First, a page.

Issue 23, Racism

Editorial 

When we began discussing the idea of publishing a special issue on racism, George Floyd was still breathing. In fact, we did not know George Floyd. Nor did we know Ahmaud Arbery or Breonna Taylor or Rayshard Brooks. But we knew that our local and global communities were in dire need of a racial reckoning and that too many people had no understanding of systemic racism – and worse, they simply shut down at any mention of white privilege or systemic racism. Eight months after George Floyd took his last stifled breath, the world has changed. There has been some racial reckoning. Discussions have become more nuanced. More white people have been eager to learn, think, and ask questions in ways they never did before. There has also been horrifying backlash. And maybe the world really isn’t changed. Maybe we just have a clearer view of the polarized realities we live in and the deep ideological assumptions about who belongs where and how and why and who can breathe freely and walk their dog in the park or take a jog in the neighborhood and who can claim censor culture and who can claim injustice and who can gather in protest without being beaten and labeled thugs and rioters and who can access social security benefits without shame.

Long viewed by other nations as a uniquely American problem, racism is now more widely acknowledged to be a global phenomenon. In the streets, social media, and forums, people gathered to better understand and to support the Black Lives Movement this past year. They recognized that the US problem of discrimination and racism is expressed and known in diverse places by various names: caste, untouchability, refugee crisis, immigration bans, and numerous policies and social or religious practices of discrimination. They have recognized that global world orders, implied by nomenclatures like First/Third World, developed/developing world, and Western/Islamic nations, are deeply rooted in inequities. The system that has its own unique history in the United States is manifested through other histories – colonialism, imperialism, neoliberalism – and with other names and effects in regions of South Asia, Africa, Europe, and elsewhere.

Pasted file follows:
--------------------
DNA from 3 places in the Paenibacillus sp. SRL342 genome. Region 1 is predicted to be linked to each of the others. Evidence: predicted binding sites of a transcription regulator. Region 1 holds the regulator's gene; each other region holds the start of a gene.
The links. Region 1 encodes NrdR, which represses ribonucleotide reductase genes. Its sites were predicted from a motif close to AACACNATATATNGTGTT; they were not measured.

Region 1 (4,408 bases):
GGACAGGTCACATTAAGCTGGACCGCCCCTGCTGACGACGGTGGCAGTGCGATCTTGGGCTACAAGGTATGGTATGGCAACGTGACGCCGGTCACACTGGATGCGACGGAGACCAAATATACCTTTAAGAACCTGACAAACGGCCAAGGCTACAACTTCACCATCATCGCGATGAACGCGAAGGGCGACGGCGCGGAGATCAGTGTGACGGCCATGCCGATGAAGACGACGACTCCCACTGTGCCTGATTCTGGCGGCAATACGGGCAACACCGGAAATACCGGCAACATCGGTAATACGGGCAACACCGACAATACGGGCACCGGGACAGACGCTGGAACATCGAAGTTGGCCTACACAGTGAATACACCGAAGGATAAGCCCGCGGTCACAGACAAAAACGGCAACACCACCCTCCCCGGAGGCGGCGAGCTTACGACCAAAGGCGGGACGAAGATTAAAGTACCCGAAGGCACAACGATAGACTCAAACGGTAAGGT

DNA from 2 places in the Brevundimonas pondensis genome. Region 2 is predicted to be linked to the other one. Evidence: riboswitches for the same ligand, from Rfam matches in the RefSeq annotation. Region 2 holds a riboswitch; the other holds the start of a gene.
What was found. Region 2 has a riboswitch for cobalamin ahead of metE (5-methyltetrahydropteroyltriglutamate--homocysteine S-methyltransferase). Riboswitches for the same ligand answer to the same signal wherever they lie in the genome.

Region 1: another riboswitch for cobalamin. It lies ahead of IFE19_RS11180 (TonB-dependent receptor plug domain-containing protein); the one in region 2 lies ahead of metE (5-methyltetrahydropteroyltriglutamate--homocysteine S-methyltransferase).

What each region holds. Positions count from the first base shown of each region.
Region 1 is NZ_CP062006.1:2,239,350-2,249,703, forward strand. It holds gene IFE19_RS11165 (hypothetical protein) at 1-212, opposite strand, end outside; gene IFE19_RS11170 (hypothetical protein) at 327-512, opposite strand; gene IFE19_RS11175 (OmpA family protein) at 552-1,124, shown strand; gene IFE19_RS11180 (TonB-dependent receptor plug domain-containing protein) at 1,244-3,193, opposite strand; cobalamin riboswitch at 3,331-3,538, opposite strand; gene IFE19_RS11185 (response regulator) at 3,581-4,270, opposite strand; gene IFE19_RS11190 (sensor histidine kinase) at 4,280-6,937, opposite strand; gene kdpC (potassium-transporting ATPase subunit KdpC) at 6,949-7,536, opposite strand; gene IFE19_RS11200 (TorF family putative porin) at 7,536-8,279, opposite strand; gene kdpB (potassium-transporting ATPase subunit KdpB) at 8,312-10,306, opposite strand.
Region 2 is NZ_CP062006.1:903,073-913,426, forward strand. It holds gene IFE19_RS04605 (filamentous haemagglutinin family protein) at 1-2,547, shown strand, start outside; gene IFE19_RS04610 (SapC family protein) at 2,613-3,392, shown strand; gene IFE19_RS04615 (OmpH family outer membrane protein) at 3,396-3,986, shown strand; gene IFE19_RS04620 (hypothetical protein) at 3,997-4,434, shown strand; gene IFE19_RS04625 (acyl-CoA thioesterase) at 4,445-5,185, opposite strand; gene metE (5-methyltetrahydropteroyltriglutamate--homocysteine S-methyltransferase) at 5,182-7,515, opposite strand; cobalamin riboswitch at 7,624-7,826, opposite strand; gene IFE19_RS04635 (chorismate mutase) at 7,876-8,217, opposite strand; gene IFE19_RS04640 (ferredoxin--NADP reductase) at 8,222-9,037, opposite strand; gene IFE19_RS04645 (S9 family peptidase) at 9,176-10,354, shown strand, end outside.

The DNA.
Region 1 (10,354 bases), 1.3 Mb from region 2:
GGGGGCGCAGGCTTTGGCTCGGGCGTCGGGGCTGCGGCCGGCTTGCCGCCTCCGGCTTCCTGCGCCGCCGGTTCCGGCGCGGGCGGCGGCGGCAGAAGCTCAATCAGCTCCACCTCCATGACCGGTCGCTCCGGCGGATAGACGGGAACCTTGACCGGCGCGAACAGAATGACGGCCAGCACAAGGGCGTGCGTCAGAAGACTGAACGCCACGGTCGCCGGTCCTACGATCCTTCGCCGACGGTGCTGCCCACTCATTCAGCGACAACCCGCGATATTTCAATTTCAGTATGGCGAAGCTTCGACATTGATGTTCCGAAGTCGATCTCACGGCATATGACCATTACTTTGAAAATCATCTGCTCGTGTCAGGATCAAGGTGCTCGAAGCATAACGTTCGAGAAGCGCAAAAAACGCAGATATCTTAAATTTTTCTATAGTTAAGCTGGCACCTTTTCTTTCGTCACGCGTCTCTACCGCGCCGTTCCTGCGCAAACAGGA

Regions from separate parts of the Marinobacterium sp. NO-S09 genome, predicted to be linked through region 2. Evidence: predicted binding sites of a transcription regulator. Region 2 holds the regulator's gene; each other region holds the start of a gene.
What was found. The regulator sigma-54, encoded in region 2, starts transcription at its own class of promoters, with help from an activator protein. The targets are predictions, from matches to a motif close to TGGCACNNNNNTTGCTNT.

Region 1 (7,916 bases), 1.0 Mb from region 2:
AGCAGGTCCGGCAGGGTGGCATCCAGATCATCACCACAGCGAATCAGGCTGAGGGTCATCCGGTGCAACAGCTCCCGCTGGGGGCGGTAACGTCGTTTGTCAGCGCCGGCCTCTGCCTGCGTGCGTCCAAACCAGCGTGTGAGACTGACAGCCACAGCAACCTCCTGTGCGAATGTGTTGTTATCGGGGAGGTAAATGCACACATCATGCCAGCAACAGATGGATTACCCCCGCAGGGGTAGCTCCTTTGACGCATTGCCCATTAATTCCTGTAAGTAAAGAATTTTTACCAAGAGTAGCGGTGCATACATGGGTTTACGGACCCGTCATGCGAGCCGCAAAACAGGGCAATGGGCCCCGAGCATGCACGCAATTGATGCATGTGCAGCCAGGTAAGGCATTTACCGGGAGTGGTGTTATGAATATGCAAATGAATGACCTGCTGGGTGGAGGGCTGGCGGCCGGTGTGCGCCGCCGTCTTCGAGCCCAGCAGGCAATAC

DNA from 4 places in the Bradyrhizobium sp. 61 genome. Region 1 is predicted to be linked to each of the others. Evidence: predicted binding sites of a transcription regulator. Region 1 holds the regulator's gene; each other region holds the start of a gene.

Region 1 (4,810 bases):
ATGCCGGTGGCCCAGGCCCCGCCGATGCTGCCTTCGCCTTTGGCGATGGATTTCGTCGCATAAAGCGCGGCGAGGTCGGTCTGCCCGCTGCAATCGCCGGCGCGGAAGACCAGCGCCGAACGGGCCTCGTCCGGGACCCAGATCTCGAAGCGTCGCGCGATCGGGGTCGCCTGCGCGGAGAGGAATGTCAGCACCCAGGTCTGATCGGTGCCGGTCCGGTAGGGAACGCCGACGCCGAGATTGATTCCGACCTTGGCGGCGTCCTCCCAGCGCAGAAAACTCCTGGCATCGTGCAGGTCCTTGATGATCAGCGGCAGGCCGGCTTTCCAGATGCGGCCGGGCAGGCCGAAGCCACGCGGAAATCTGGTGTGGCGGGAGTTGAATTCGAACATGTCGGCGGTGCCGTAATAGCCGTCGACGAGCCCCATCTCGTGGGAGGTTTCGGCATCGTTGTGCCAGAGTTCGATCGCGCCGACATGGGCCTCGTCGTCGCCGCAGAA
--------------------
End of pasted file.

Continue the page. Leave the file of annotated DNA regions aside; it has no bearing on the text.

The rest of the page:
As the names of George Floyd and too many others entered our homes one by one, many of us were finding it increasingly difficult to breath. The hashtag #ICantBreath, which in 2014 was the rallying call for racial justice after Eric Garner’s last breath in a police chokehold, went viral yet again. Countless articles have been published, and social media exploded with revelation and debate. Many commentators believe that the global 2020 movements for racial justice will lead to lasting change. It’s too early to say. But the past year’s events have increased the level of discussion and awareness, perhaps especially among youth who are sometimes more willing to see systems for what they actually are.